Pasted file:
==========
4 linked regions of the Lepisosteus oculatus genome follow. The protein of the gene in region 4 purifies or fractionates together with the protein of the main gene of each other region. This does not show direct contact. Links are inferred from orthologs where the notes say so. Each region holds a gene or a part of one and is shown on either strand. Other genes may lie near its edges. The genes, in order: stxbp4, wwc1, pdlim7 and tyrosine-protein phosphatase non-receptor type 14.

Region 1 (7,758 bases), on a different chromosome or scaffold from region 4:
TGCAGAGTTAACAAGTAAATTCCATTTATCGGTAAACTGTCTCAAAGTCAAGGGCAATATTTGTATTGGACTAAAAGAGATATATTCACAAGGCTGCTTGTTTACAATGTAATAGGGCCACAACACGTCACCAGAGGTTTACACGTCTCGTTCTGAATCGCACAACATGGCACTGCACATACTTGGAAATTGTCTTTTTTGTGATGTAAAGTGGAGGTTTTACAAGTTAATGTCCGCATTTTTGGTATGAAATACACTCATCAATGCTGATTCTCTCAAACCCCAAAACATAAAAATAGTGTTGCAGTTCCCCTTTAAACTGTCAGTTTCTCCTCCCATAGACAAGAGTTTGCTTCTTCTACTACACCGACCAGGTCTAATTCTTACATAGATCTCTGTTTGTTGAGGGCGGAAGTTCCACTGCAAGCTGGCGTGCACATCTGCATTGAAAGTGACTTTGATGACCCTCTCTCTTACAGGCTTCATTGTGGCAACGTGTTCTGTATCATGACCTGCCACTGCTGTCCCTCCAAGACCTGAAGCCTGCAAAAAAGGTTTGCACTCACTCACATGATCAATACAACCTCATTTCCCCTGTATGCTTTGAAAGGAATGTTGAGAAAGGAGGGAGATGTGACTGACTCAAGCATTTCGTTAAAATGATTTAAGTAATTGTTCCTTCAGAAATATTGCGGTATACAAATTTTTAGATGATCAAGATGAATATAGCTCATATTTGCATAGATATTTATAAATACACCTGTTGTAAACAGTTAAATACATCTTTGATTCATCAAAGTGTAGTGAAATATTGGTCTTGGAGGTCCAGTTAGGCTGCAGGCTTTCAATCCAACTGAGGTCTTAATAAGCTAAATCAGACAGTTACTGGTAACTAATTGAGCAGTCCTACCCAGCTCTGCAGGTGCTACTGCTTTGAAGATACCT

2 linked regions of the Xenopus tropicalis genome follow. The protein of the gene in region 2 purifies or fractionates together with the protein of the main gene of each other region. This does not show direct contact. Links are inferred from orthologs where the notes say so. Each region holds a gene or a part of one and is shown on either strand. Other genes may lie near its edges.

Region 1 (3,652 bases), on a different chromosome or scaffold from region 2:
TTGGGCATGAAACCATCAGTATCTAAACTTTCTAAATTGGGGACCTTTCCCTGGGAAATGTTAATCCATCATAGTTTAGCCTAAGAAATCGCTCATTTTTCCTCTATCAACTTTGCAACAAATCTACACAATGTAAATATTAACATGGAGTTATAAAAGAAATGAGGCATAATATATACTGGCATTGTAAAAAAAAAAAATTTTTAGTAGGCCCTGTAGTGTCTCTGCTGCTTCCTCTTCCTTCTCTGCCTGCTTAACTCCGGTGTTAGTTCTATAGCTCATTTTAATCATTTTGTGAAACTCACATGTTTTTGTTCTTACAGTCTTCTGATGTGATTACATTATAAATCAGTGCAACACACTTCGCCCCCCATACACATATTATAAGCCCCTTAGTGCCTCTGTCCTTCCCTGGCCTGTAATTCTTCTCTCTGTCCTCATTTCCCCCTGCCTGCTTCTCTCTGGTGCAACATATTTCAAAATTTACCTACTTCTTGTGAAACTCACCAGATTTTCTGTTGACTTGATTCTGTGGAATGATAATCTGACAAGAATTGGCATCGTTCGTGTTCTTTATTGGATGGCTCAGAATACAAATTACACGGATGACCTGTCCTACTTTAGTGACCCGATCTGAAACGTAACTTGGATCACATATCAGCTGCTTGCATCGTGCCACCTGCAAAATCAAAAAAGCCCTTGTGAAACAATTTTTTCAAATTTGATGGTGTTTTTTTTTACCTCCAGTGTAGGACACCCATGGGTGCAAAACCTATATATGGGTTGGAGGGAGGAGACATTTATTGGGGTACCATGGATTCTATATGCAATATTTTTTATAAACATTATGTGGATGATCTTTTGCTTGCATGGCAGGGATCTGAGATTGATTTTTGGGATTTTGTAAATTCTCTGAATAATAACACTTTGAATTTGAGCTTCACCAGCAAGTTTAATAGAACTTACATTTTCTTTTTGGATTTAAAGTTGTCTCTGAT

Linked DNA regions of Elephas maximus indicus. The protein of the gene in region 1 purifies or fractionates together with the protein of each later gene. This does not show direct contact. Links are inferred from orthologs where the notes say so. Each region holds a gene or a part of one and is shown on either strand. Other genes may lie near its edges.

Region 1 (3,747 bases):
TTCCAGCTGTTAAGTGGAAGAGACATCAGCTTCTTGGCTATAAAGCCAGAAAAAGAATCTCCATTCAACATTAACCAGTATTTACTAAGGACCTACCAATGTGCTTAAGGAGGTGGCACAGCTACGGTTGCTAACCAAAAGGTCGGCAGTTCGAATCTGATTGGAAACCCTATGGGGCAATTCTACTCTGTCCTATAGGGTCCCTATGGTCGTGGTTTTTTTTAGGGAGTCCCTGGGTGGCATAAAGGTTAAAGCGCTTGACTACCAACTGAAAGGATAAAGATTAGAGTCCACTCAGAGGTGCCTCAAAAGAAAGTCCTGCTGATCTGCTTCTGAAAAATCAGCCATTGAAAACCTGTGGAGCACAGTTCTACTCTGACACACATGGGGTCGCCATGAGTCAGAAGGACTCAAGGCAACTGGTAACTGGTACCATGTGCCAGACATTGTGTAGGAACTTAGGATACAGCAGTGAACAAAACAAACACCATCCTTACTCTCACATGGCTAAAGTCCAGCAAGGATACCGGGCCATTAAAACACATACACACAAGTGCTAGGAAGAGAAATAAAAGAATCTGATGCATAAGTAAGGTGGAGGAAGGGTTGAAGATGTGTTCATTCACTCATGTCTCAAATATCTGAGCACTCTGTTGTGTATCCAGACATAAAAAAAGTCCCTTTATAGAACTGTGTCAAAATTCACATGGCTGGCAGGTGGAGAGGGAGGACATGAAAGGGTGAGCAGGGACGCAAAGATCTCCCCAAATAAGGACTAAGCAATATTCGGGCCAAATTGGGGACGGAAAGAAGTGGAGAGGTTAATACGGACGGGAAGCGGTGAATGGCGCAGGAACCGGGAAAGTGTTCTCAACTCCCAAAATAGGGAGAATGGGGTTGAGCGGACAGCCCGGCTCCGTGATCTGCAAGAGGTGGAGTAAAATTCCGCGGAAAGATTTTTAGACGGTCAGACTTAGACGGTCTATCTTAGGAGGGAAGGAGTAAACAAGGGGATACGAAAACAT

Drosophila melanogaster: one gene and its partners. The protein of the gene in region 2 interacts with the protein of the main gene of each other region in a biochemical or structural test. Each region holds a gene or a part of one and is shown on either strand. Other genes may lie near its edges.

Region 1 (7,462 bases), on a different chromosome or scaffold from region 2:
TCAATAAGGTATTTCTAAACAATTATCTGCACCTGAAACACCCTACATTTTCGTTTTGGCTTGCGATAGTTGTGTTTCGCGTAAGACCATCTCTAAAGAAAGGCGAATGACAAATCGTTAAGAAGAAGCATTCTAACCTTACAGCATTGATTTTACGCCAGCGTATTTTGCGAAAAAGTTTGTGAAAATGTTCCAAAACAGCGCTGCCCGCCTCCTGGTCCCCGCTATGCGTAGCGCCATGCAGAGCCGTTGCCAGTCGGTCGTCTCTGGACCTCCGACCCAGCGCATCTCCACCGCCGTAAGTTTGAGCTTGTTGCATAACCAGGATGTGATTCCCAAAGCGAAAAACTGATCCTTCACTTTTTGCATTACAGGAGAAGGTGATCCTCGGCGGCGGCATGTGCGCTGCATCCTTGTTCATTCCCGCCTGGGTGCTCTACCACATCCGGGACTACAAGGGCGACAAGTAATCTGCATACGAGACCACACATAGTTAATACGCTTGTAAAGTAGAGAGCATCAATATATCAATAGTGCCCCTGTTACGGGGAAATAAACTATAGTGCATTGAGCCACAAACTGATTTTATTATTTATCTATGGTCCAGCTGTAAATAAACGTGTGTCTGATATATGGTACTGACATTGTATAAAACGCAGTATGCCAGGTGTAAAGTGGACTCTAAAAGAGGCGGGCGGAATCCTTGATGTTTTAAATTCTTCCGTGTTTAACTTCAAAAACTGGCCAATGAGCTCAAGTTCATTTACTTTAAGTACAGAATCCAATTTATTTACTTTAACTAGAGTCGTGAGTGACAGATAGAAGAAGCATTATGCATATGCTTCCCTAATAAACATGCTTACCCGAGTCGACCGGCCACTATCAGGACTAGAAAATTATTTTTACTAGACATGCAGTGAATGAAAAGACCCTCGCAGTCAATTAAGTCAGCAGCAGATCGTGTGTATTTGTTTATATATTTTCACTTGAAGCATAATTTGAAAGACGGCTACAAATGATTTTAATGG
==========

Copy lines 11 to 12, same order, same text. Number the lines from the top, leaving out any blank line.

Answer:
Region 1 (7,462 bases), on a different chromosome or scaffold from region 2:
TCAATAAGGTATTTCTAAACAATTATCTGCACCTGAAACACCCTACATTTTCGTTTTGGCTTGCGATAGTTGTGTTTCGCGTAAGACCATCTCTAAAGAAAGGCGAATGACAAATCGTTAAGAAGAAGCATTCTAACCTTACAGCATTGATTTTACGCCAGCGTATTTTGCGAAAAAGTTTGTGAAAATGTTCCAAAACAGCGCTGCCCGCCTCCTGGTCCCCGCTATGCGTAGCGCCATGCAGAGCCGTTGCCAGTCGGTCGTCTCTGGACCTCCGACCCAGCGCATCTCCACCGCCGTAAGTTTGAGCTTGTTGCATAACCAGGATGTGATTCCCAAAGCGAAAAACTGATCCTTCACTTTTTGCATTACAGGAGAAGGTGATCCTCGGCGGCGGCATGTGCGCTGCATCCTTGTTCATTCCCGCCTGGGTGCTCTACCACATCCGGGACTACAAGGGCGACAAGTAATCTGCATACGAGACCACACATAGTTAATACGCTTGTAAAGTAGAGAGCATCAATATATCAATAGTGCCCCTGTTACGGGGAAATAAACTATAGTGCATTGAGCCACAAACTGATTTTATTATTTATCTATGGTCCAGCTGTAAATAAACGTGTGTCTGATATATGGTACTGACATTGTATAAAACGCAGTATGCCAGGTGTAAAGTGGACTCTAAAAGAGGCGGGCGGAATCCTTGATGTTTTAAATTCTTCCGTGTTTAACTTCAAAAACTGGCCAATGAGCTCAAGTTCATTTACTTTAAGTACAGAATCCAATTTATTTACTTTAACTAGAGTCGTGAGTGACAGATAGAAGAAGCATTATGCATATGCTTCCCTAATAAACATGCTTACCCGAGTCGACCGGCCACTATCAGGACTAGAAAATTATTTTTACTAGACATGCAGTGAATGAAAAGACCCTCGCAGTCAATTAAGTCAGCAGCAGATCGTGTGTATTTGTTTATATATTTTCACTTGAAGCATAATTTGAAAGACGGCTACAAATGATTTTAATGG